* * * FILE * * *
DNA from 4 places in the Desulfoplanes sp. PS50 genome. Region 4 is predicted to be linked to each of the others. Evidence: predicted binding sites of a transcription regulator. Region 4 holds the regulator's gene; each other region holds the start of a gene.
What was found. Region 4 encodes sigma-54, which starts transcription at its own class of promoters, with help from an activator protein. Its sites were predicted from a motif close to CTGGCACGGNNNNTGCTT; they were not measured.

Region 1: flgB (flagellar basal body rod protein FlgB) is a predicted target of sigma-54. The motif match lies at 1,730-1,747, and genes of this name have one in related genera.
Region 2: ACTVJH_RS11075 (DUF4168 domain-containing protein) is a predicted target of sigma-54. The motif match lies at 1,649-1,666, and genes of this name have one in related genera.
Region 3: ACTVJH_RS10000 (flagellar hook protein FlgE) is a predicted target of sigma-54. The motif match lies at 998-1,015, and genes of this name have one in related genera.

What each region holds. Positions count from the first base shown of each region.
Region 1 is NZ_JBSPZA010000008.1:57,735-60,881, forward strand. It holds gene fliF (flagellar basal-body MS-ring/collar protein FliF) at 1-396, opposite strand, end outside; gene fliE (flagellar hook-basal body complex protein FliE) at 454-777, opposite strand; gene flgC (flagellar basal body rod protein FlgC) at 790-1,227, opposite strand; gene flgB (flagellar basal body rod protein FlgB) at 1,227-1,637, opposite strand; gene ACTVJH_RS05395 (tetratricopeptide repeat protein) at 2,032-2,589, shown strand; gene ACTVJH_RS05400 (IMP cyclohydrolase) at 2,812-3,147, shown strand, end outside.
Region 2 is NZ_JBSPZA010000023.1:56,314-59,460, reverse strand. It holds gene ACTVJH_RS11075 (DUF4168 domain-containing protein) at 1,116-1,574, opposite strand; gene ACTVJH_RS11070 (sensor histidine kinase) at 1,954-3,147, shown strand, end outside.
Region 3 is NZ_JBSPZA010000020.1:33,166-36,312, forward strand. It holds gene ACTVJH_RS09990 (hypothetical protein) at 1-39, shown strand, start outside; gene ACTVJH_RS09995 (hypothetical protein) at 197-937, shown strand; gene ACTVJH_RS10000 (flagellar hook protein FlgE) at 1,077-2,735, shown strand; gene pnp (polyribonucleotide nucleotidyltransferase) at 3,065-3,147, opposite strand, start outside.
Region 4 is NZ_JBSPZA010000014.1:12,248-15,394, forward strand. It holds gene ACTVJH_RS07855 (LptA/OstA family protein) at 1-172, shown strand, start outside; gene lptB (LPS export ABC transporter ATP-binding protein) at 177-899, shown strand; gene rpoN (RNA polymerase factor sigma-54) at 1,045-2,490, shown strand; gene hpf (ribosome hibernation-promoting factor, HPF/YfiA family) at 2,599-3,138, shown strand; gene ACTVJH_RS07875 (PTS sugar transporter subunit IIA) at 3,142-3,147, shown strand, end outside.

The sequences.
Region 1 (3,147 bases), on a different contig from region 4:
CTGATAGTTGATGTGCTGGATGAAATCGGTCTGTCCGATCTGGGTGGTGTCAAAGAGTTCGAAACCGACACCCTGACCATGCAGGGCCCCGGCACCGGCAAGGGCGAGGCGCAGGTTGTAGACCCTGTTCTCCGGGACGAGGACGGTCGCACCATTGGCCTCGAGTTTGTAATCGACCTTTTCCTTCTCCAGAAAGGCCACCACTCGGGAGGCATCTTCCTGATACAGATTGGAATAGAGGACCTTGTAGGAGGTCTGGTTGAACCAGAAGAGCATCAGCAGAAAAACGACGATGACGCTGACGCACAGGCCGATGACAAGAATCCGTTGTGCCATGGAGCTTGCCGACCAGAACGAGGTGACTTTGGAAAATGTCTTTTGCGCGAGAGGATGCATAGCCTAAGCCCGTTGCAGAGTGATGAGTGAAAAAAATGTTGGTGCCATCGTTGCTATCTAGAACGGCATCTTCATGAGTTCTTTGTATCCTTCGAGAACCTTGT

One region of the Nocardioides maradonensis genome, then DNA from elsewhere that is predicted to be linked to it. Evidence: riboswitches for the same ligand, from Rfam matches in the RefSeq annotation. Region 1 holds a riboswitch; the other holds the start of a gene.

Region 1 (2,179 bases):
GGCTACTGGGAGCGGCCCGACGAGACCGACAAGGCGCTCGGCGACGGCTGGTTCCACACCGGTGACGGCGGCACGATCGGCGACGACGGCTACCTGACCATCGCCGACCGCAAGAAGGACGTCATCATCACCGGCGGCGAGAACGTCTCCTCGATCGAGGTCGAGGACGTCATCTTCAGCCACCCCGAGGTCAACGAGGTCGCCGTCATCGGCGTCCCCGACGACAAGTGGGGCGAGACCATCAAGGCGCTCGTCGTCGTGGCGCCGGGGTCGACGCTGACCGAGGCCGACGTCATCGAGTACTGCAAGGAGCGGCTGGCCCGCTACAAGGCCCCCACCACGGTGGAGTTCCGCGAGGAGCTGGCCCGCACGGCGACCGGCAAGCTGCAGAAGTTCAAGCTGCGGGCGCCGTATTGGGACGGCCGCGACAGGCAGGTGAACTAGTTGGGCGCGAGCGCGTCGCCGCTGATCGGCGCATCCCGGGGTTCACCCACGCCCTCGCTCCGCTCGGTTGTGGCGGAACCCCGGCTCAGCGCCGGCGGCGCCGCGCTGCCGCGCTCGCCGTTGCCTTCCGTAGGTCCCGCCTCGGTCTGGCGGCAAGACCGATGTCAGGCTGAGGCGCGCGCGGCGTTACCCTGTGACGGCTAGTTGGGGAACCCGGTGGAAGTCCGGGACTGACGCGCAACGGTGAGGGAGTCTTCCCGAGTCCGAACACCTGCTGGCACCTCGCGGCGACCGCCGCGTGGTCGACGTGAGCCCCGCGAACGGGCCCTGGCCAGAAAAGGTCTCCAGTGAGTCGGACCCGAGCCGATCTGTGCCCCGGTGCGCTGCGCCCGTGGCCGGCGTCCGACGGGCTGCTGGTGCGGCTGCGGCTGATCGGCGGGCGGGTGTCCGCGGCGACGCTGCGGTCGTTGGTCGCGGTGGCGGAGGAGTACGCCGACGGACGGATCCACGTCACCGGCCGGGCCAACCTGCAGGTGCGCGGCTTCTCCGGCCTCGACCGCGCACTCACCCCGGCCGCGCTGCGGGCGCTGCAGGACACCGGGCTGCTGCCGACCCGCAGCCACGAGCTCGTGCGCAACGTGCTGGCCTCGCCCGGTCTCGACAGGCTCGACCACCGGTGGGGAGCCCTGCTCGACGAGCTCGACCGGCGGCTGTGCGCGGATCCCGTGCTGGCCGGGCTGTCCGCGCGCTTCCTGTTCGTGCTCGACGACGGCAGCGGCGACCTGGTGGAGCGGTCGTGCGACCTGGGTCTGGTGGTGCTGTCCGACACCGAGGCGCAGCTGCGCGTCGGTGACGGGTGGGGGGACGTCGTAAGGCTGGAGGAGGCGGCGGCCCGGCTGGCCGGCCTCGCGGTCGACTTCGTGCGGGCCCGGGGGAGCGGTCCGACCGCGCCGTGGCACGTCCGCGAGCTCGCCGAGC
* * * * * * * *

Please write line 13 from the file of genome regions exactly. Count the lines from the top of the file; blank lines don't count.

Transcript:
CTGATAGTTGATGTGCTGGATGAAATCGGTCTGTCCGATCTGGGTGGTGTCAAAGAGTTCGAAACCGACACCCTGACCATGCAGGGCCCCGGCACCGGCAAGGGCGAGGCGCAGGTTGTAGACCCTGTTCTCCGGGACGAGGACGGTCGCACCATTGGCCTCGAGTTTGTAATCGACCTTTTCCTTCTCCAGAAAGGCCACCACTCGGGAGGCATCTTCCTGATACAGATTGGAATAGAGGACCTTGTAGGAGGTCTGGTTGAACCAGAAGAGCATCAGCAGAAAAACGACGATGACGCTGACGCACAGGCCGATGACAAGAATCCGTTGTGCCATGGAGCTTGCCGACCAGAACGAGGTGACTTTGGAAAATGTCTTTTGCGCGAGAGGATGCATAGCCTAAGCCCGTTGCAGAGTGATGAGTGAAAAAAATGTTGGTGCCATCGTTGCTATCTAGAACGGCATCTTCATGAGTTCTTTGTATCCTTCGAGAACCTTGT